Sie sind auf Seite 1von 2

412

REVIEWS OF BOOKS

This elegant, concise and eminently readable book considers the invention of the
French nation. That is to say, it not only considers some of the political, social and
cultural developments which have shaped France over the last two hundred years but
also, more importantly, analyses how and why certain of these developments subsequently
came to find particular purchase in the public psyche. It traces the way in which French
national identity was slowly constructed, via a complex process of attaching symbolic
significance to an entire host of cultural traits and practices, historical places, events,
people and institutions (p. 228), sometimes deliberately so. Thus, rather than a simple
history of France, or a mere deconstruction of contemporary notions of Frenchness, the
book provides a subtle and compelling essay on the process of nation-building in the
two centuries following the Revolution (p. xii).
The book is divided into three sections. The first (Inventing French History) considers
key elements of French history from 1789 to the present. As Baycroft notes, a cohesive
national story is a key element in any national mythology. This section thus introduces
the reader briefly to the role of the Revolution, Napoleon, the political development of
the republics and various conflicts (up to and including the Second World War and the
Algerian War) in shaping the French nation. Throughout, the discussion considers not
just the events themselves but also the interpretations placed upon them and the

Downloaded from http://fh.oxfordjournals.org/ at Universidad Adolfo Ibez on August 30, 2013

France. Inventing the Nation. By Timothy Baycroft. London: Hodder Education.


2008. xvi + 243 pp. 19.99. ISBN 978 0340 705704.

REVIEWS OF BOOKS

413

The Open University

PAUL LAWRENCE
doi:10.1093/fh/crp058
Advance Access published on July 23, 2009

Downloaded from http://fh.oxfordjournals.org/ at Universidad Adolfo Ibez on August 30, 2013

significance accorded to them by both the historical actors involved and subsequent
generations. The second section of the book (Inventing French Experience) considers in
greater depth the way in which the experience (or rather, its interpretation) of war,
revolution and colonialism have served to shape French society. The third and final
section (Inventing French Identity) sets out, via a consideration of the cultural constituents
of French national identity (together with discussions of the role of religion, gender, race
and region), to analyse who and what has been genuinely considered as French and
upon which ideas, images, symbols and characteristics their identity has been built
(p. 168). The book as a whole provides a convincing examination of both the evolution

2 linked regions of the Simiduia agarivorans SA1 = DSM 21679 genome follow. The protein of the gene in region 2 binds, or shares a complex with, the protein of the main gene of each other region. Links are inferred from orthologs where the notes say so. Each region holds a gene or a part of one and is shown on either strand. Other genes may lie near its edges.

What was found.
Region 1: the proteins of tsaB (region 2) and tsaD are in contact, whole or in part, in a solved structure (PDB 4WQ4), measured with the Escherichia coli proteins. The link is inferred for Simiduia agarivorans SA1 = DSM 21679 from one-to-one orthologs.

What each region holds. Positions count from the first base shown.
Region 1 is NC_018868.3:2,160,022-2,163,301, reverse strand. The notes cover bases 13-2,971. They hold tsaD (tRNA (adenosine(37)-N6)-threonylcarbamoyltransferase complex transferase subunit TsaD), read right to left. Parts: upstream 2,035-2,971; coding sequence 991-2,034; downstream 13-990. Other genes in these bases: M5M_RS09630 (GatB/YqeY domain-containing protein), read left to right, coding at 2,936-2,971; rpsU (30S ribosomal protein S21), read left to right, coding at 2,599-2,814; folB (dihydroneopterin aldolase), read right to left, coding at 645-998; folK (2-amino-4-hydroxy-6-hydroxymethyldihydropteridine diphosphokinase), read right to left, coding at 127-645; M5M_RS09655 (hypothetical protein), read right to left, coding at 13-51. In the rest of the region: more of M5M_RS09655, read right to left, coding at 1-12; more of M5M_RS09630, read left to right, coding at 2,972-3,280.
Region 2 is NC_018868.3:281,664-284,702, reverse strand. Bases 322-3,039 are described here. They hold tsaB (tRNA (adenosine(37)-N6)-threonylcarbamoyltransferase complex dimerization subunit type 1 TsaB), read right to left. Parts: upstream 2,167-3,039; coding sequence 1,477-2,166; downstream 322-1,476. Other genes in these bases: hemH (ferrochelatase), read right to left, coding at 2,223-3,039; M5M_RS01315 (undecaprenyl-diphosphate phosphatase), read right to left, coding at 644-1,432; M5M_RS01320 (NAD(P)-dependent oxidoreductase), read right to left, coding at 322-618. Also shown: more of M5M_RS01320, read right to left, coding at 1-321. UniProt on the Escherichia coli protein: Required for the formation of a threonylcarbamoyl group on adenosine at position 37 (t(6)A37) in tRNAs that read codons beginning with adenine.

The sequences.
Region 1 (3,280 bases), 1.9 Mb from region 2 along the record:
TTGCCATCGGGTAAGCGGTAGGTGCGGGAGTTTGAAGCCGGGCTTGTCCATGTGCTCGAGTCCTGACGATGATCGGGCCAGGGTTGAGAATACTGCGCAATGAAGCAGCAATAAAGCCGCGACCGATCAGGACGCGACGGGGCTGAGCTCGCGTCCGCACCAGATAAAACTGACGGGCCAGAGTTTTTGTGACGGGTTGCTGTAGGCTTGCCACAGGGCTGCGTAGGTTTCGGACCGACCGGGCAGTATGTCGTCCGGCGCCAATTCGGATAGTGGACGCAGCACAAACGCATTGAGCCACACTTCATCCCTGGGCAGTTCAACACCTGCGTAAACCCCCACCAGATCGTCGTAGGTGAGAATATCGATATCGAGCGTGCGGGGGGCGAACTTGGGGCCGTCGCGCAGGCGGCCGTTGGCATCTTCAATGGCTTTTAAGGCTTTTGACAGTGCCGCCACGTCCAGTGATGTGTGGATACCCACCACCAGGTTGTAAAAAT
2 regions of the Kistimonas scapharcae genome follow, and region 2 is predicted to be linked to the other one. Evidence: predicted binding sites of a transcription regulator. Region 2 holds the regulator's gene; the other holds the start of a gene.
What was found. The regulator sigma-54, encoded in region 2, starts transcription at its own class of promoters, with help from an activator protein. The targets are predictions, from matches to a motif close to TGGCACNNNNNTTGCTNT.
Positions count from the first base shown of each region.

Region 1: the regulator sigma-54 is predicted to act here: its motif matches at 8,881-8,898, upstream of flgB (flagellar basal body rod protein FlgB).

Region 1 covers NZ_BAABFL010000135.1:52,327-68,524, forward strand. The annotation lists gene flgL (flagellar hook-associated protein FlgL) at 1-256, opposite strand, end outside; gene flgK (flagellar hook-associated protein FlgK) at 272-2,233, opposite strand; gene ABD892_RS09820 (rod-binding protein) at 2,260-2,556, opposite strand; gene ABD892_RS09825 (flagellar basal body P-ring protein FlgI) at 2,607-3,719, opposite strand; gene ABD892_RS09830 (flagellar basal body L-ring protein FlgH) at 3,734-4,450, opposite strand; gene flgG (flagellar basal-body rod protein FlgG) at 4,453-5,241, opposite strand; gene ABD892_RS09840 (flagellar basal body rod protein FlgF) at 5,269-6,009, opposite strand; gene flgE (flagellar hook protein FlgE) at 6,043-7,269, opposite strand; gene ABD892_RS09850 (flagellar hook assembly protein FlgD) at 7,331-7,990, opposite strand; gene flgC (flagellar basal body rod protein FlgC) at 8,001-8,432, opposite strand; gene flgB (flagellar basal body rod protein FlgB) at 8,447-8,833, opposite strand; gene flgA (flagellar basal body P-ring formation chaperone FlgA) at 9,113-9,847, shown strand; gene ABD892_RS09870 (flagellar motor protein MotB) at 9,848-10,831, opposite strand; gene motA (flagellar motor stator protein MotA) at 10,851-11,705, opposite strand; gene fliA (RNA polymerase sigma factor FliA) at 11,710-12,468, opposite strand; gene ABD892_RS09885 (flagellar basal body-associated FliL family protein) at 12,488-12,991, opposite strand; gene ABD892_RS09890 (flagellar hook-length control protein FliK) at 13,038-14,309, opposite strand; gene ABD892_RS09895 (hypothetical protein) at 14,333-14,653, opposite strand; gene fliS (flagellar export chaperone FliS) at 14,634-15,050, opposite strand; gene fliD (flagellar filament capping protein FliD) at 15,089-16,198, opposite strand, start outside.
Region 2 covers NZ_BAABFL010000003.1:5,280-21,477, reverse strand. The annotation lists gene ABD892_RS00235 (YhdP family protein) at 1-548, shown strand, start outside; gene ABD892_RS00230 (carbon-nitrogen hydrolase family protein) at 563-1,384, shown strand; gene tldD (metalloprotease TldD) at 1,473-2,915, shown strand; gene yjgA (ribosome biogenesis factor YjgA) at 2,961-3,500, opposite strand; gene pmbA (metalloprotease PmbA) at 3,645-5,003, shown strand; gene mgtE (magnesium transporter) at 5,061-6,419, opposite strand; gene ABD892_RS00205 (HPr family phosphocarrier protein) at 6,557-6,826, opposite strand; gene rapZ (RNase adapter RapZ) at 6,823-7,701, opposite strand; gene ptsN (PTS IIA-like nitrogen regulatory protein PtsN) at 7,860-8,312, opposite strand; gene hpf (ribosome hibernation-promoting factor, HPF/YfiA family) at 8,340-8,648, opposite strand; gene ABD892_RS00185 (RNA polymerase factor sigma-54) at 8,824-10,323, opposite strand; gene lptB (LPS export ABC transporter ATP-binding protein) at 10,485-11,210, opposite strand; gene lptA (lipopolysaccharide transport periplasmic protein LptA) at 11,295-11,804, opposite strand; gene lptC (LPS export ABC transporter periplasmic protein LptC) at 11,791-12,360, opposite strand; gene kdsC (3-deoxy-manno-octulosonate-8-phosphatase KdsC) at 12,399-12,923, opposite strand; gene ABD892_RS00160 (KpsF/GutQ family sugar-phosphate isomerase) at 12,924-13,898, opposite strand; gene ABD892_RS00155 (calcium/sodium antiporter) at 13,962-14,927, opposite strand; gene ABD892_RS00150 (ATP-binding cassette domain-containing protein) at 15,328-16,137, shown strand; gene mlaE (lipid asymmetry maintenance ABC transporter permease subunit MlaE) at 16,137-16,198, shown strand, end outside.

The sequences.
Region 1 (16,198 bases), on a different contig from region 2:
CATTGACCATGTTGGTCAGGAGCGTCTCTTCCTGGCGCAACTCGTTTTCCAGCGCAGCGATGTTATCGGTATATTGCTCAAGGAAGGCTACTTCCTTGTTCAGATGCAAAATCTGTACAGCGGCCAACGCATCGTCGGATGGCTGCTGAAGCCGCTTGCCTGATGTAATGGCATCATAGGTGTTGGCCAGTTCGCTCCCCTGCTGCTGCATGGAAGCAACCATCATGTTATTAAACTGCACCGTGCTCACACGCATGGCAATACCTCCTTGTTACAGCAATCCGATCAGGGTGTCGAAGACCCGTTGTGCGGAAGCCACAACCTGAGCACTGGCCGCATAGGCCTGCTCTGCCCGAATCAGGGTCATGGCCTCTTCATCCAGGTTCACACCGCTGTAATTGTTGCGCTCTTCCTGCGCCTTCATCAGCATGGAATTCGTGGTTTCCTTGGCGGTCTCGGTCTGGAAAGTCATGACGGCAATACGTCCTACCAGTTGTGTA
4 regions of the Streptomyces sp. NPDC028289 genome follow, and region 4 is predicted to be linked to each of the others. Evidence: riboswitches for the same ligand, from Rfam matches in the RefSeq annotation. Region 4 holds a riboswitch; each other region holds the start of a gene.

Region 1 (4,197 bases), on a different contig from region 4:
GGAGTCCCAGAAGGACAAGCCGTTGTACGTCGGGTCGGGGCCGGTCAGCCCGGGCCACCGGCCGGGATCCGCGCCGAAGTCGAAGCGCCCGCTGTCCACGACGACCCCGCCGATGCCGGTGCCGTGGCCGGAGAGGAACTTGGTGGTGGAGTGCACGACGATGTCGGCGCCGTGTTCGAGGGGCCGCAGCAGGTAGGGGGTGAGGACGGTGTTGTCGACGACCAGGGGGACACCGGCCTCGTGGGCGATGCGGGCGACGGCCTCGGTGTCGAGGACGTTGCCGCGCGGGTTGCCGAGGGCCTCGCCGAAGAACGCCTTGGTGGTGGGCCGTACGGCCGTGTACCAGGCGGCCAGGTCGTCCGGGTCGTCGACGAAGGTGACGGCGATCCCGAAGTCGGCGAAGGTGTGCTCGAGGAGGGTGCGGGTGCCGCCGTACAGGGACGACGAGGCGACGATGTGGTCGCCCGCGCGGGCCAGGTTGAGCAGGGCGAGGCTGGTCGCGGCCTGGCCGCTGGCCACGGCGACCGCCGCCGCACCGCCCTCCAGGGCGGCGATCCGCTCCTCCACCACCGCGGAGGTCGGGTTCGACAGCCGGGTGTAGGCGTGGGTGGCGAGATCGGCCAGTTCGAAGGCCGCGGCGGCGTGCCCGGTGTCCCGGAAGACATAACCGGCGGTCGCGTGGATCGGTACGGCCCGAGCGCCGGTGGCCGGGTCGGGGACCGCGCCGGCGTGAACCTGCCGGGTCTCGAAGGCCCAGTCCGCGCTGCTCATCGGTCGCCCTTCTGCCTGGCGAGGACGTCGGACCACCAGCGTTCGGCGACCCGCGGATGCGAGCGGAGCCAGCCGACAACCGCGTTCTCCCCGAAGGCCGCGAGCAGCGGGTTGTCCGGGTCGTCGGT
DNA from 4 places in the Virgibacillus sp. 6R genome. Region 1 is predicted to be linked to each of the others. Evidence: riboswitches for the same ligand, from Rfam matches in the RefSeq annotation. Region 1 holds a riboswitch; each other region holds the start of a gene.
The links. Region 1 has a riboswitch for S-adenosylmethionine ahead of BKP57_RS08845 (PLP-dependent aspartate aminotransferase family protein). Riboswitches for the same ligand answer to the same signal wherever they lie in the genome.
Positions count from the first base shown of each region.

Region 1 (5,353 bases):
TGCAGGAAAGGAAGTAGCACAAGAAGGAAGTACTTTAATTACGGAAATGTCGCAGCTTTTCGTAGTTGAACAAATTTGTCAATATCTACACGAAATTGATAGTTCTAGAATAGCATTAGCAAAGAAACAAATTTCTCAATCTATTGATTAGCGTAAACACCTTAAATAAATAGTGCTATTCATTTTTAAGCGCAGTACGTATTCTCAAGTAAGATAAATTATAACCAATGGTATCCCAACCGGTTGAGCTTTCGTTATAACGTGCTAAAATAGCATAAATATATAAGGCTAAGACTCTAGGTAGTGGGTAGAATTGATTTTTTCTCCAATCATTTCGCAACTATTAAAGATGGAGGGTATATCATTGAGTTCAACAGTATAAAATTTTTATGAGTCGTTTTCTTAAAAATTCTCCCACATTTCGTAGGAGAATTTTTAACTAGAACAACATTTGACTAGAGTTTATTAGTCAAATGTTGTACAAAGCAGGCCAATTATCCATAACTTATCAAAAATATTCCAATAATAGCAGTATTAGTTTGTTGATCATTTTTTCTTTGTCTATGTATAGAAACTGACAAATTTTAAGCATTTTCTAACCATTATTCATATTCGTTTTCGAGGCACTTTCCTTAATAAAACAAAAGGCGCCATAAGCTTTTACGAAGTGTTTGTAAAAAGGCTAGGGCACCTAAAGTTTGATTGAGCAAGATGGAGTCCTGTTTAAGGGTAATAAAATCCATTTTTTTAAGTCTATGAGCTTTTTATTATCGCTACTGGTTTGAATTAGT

of France and the development of the various constituent elements of French national
identity.
There is much to admire here. The book is a model of concision. Almost everything
one can think of gets a mention somewhere, but this breadth does not come at the
expense of a focussed argument. The writing style is clear and engaging, and the analysis
is perceptive. There are inevitably some minor quibbles. The structure of the book
means that there is some overlap in subject matter which verges on repetition at times.
The reader is told in section three (p. 141), for example that the protests of 1968 were
started by students unhappy with overcrowded conditions and wishing to protest also
against the Vietnam War. However, the causes and outline of events in 1968 have already
been discussed in section one (p. 70). In other instances, the structure disadvantages the
reader the other way around. The nature of the Dreyfus Affair, for example is not
explained when first mentioned in section two (p. 104) but is explicated when
encountered in the following chapter. More substantively, the book could perhaps have
benefited from some more overt discussion of its theoretical underpinning. Baycroft is
an expert on theories of nationalism and, while he deftly introduces some such material
at the start of the section on identity (pp. 16972), more of this would have increased
the attractiveness of the work to academics already working in the field. More onward
citation via footnotes might have been one way to accomplish this. That said, the way in
which the book is constructed makes it ideal for students at all levels or for adoption as
a teaching text on courses considering French history, contemporary French society and
the development of nationalism and national identity more generally. Overall, this is a
lucid and compelling work which will undoubtedly appeal to students and academics as
well as (and it is rare to find a book which actually lives up to this oft-made claim) the
general reader.